- The Washington Times - Wednesday, May 25, 2005

NEW YORK (AP) — By using a computer to play a complex game of “what if,” scientists have developed a tale of chaos in the early solar system they say explains several mysteries about why our cosmic neighborhood turned out the way it did.

“We get so many of the answers right,” said Harold Levison of the Southwest Research Institute in Boulder, Colo. “I never dreamed it would be so spectacularly successful.”

In a single stroke, he and his colleagues say, the tale answers such questions as:

• What set off an intense asteroid bombardment about 3.9 billion years ago that created huge lava-filled basins on the moon and may have set back the development of life on Earth?

• Why did Jupiter and Saturn leave their circular orbits and take on the more oval paths seen today?

• Why does Jupiter share its orbit around the sun with a swarm of asteroids?

The work is presented in today’s issue of the journal Nature by Alessandro Morbidelli of the Cote d’Azur Observatory in Nice, France, along with Mr. Levison and others. They used computer simulations to study various scenarios about how the outer solar system may have developed.

Their favorite scenario follows the generally accepted idea that about 4.6 billion years ago, the sun and planets formed from the gravitational collapse of a cloud of gas, dust and ice. But it adopts what Mr. Levison called the disputed position that the solar system started out as quite compact. In this scenario, for example, Neptune starts out less than 15 times as far away from the sun as Earth is now, rather than the 23 times other scientists propose.

So the question was what would happen over eons as the planets followed circular orbits, surrounded by a huge ring of planetary rubble.

Here’s what the scenario suggests:

As the planets tugged on the rubble, the rubble tugged back and that nudged Uranus, Neptune and Saturn outward from the sun and Jupiter inward, as previous research has suggested. That in turn affected how long each planet took to complete an orbit of the sun, since a wider orbit takes longer. At some point, Saturn started taking exactly twice as long as Jupiter to complete a lap.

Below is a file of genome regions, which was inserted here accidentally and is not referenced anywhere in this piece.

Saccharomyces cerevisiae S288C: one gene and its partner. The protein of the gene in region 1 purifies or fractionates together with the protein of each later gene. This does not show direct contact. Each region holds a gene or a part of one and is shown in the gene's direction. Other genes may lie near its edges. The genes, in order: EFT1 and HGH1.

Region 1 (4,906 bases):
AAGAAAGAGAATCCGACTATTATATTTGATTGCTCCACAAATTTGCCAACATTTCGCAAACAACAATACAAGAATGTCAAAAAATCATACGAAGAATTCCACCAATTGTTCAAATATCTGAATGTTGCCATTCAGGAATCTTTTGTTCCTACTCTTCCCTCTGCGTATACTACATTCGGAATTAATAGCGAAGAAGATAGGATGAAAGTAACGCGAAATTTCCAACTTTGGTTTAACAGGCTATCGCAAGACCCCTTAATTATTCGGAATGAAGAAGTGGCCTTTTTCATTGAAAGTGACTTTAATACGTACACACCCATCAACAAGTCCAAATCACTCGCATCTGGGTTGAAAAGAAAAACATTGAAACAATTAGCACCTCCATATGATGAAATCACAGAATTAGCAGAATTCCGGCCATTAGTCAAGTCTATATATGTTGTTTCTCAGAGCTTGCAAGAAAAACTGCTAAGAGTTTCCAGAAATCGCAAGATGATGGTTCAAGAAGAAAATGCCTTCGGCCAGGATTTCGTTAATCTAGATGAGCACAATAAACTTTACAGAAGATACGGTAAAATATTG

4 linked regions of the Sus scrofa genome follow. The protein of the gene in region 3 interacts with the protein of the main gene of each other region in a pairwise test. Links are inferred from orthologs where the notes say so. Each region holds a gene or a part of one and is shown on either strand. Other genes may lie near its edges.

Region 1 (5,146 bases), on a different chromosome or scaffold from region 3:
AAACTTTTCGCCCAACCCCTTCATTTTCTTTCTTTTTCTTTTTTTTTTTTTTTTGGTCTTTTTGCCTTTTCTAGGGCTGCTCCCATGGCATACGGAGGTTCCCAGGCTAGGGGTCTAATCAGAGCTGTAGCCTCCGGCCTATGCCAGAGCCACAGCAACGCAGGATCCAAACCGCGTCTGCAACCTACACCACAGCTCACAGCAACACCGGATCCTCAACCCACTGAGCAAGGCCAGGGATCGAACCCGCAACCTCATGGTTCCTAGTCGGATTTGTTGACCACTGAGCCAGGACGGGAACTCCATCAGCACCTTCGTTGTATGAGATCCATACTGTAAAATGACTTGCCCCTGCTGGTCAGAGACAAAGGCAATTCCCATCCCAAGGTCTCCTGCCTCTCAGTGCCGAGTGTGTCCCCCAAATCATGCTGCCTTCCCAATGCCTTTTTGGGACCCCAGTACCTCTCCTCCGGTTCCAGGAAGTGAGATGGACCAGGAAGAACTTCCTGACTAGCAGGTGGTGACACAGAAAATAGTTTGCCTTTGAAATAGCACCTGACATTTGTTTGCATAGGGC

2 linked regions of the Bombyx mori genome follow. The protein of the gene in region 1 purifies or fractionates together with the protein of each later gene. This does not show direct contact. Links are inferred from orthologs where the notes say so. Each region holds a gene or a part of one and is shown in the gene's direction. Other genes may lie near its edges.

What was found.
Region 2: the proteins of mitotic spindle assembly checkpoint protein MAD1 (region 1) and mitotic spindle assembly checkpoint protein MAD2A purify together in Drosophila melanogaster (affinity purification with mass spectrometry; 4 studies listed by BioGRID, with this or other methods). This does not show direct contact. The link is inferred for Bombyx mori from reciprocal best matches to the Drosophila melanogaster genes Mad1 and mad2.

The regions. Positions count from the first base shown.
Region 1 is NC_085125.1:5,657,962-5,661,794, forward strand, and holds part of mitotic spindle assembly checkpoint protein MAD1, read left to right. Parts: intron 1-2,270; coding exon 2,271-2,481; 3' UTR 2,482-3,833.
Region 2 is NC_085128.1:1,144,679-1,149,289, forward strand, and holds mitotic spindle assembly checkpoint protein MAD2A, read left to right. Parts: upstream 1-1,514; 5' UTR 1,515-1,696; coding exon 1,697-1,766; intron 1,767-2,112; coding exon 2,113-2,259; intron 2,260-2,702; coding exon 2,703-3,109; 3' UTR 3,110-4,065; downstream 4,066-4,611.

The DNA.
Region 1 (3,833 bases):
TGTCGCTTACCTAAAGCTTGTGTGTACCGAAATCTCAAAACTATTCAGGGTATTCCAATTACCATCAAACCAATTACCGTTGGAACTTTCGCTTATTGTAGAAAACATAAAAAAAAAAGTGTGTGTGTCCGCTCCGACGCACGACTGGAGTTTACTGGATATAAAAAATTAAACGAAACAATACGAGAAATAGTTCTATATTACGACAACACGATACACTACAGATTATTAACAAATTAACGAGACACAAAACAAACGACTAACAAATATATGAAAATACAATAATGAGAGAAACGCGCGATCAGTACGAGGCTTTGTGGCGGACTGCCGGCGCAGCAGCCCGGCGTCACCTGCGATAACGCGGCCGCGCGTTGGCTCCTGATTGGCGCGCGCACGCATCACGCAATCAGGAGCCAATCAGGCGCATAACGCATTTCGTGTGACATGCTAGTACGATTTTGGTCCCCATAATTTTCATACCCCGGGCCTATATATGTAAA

Because of their tugs on each other, Jupiter and Saturn began to leave circular orbits and follow more oval-shaped paths, similar to what’s observed today. That wreaked gravitational havoc on the much less massive Uranus and Neptune, making their orbits “totally nuts,” Mr. Levison said.

The gravity of the intruding planets scattered the rubble, and one result was the bombardment of Earth and the moon.

The rubble’s gravitational tugs on Uranus and Neptune eventually nudged those planets into the orbits seen today, according to the scenario.

The work also explains the presence and highly tilted orbits of Jupiter’s “Trojans,” asteroids that share essentially the same orbit as Jupiter. While some scientists have suggested they formed near Jupiter, the scenario suggests they developed far away and were captured in Jupiter’s orbital path just after Saturn and Jupiter hit their 2-to-1 ratio in orbit times.

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